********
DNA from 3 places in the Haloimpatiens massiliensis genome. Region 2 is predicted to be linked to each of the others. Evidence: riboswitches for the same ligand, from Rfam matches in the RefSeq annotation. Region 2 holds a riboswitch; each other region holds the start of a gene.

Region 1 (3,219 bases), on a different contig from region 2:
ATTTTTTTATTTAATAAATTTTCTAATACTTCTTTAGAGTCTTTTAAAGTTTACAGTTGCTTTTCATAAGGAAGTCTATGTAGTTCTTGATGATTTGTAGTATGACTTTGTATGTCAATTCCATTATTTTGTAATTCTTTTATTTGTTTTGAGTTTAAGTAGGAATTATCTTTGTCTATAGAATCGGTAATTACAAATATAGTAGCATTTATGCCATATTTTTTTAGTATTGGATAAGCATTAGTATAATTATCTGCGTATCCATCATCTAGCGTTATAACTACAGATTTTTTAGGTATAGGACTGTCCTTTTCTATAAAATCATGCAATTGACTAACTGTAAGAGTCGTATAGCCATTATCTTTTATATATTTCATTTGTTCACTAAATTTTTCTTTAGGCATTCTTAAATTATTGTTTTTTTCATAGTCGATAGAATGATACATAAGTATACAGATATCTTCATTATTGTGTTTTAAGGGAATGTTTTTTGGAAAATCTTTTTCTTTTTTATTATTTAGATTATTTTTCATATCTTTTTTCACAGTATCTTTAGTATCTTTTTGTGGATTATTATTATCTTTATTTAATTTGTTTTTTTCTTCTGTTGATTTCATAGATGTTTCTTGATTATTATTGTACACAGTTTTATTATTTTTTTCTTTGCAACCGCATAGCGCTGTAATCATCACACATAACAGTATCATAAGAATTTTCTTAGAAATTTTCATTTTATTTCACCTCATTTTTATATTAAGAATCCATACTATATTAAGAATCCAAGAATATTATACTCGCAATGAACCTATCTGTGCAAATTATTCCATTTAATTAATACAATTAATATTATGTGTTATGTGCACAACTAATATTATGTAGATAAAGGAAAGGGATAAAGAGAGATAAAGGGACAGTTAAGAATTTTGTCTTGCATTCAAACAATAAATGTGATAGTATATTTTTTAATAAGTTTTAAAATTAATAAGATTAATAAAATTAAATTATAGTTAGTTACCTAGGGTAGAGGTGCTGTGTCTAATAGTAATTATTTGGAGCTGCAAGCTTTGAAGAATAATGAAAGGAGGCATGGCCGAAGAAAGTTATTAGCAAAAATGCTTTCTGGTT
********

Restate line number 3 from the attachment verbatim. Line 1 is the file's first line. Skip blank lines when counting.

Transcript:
ATTTTTTTATTTAATAAATTTTCTAATACTTCTTTAGAGTCTTTTAAAGTTTACAGTTGCTTTTCATAAGGAAGTCTATGTAGTTCTTGATGATTTGTAGTATGACTTTGTATGTCAATTCCATTATTTTGTAATTCTTTTATTTGTTTTGAGTTTAAGTAGGAATTATCTTTGTCTATAGAATCGGTAATTACAAATATAGTAGCATTTATGCCATATTTTTTTAGTATTGGATAAGCATTAGTATAATTATCTGCGTATCCATCATCTAGCGTTATAACTACAGATTTTTTAGGTATAGGACTGTCCTTTTCTATAAAATCATGCAATTGACTAACTGTAAGAGTCGTATAGCCATTATCTTTTATATATTTCATTTGTTCACTAAATTTTTCTTTAGGCATTCTTAAATTATTGTTTTTTTCATAGTCGATAGAATGATACATAAGTATACAGATATCTTCATTATTGTGTTTTAAGGGAATGTTTTTTGGAAAATCTTTTTCTTTTTTATTATTTAGATTATTTTTCATATCTTTTTTCACAGTATCTTTAGTATCTTTTTGTGGATTATTATTATCTTTATTTAATTTGTTTTTTTCTTCTGTTGATTTCATAGATGTTTCTTGATTATTATTGTACACAGTTTTATTATTTTTTTCTTTGCAACCGCATAGCGCTGTAATCATCACACATAACAGTATCATAAGAATTTTCTTAGAAATTTTCATTTTATTTCACCTCATTTTTATATTAAGAATCCATACTATATTAAGAATCCAAGAATATTATACTCGCAATGAACCTATCTGTGCAAATTATTCCATTTAATTAATACAATTAATATTATGTGTTATGTGCACAACTAATATTATGTAGATAAAGGAAAGGGATAAAGAGAGATAAAGGGACAGTTAAGAATTTTGTCTTGCATTCAAACAATAAATGTGATAGTATATTTTTTAATAAGTTTTAAAATTAATAAGATTAATAAAATTAAATTATAGTTAGTTACCTAGGGTAGAGGTGCTGTGTCTAATAGTAATTATTTGGAGCTGCAAGCTTTGAAGAATAATGAAAGGAGGCATGGCCGAAGAAAGTTATTAGCAAAAATGCTTTCTGGTT